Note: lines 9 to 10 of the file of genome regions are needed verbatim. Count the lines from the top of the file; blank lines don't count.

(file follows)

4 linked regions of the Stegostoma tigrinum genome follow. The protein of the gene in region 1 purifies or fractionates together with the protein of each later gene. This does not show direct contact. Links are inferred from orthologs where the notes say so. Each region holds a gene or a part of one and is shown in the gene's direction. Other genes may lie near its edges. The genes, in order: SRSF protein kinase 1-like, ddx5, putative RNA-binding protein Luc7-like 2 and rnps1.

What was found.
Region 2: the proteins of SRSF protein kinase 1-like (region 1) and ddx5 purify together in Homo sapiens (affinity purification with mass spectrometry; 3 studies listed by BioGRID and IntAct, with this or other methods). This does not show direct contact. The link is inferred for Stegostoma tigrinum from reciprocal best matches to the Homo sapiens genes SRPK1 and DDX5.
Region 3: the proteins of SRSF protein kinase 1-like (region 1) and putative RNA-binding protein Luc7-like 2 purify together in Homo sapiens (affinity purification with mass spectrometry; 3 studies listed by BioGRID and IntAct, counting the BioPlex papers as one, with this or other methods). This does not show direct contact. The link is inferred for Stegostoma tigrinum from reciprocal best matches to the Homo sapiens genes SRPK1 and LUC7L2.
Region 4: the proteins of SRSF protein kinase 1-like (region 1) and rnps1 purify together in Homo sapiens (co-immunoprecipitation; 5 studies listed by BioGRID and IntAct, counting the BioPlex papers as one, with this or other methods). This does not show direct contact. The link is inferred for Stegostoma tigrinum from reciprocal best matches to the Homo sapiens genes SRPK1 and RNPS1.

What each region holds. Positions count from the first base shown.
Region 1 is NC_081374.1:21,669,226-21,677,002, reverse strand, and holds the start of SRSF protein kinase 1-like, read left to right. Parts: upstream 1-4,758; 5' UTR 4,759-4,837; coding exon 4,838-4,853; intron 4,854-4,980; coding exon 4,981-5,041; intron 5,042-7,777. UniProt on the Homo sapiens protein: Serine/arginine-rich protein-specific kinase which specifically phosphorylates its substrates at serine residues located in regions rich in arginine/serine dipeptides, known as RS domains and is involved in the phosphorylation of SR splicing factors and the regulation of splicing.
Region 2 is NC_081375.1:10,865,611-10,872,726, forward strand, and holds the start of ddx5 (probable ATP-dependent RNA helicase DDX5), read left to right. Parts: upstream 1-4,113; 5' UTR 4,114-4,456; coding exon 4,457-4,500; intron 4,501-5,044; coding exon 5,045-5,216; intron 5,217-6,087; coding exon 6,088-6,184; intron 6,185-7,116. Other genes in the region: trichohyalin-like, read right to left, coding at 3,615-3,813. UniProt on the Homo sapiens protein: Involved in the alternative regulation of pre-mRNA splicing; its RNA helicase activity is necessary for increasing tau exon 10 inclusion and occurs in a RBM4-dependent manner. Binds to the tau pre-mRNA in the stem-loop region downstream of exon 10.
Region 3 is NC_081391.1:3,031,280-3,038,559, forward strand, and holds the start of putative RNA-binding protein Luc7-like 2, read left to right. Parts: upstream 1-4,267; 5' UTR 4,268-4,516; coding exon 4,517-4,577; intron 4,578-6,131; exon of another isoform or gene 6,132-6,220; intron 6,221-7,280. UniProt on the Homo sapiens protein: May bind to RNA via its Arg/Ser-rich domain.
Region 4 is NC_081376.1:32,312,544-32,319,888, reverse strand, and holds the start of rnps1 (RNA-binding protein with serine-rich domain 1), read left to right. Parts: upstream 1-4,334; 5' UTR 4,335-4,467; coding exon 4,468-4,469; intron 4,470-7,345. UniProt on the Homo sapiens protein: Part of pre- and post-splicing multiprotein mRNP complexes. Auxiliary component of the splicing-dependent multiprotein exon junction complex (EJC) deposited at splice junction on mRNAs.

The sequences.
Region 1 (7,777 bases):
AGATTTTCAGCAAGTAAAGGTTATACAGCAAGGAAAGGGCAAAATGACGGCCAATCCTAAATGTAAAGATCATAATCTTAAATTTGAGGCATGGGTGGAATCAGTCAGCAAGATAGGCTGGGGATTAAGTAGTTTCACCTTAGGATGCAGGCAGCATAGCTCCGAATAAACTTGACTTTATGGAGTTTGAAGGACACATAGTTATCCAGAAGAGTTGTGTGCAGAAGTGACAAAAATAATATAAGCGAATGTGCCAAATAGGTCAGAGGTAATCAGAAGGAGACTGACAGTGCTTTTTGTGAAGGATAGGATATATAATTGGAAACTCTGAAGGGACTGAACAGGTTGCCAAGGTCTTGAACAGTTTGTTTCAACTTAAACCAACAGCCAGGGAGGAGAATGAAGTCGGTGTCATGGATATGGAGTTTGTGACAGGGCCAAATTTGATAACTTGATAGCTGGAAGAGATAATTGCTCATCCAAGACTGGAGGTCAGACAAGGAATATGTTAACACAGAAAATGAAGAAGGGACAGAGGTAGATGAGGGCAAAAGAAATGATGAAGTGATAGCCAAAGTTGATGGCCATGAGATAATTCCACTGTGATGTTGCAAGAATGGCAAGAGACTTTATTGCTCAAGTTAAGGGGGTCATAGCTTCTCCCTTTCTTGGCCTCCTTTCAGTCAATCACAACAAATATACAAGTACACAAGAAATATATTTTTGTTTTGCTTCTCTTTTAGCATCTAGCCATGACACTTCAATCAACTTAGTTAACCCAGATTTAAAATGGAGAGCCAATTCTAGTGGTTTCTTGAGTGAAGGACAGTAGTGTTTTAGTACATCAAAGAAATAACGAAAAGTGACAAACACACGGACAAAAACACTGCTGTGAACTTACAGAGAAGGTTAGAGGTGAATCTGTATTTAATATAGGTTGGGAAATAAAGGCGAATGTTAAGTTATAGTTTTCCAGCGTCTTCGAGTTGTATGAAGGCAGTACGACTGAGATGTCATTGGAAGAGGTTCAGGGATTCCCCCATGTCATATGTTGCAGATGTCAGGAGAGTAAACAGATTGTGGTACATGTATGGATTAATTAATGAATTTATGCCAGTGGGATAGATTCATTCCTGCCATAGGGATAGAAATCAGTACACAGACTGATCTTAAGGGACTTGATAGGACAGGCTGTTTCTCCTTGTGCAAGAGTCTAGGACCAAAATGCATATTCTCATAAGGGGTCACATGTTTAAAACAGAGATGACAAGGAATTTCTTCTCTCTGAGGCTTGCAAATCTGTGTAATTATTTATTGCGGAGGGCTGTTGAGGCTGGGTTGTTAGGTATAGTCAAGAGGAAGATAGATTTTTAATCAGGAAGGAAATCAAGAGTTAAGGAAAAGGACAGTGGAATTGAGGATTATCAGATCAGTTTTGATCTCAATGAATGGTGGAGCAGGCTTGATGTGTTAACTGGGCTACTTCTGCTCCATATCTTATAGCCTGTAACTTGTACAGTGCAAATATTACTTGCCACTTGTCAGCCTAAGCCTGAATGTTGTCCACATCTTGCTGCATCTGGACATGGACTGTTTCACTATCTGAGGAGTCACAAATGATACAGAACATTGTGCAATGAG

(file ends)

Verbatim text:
Region 3 is NC_081391.1:3,031,280-3,038,559, forward strand, and holds the start of putative RNA-binding protein Luc7-like 2, read left to right. Parts: upstream 1-4,267; 5' UTR 4,268-4,516; coding exon 4,517-4,577; intron 4,578-6,131; exon of another isoform or gene 6,132-6,220; intron 6,221-7,280. UniProt on the Homo sapiens protein: May bind to RNA via its Arg/Ser-rich domain.
Region 4 is NC_081376.1:32,312,544-32,319,888, reverse strand, and holds the start of rnps1 (RNA-binding protein with serine-rich domain 1), read left to right. Parts: upstream 1-4,334; 5' UTR 4,335-4,467; coding exon 4,468-4,469; intron 4,470-7,345. UniProt on the Homo sapiens protein: Part of pre- and post-splicing multiprotein mRNP complexes. Auxiliary component of the splicing-dependent multiprotein exon junction complex (EJC) deposited at splice junction on mRNAs.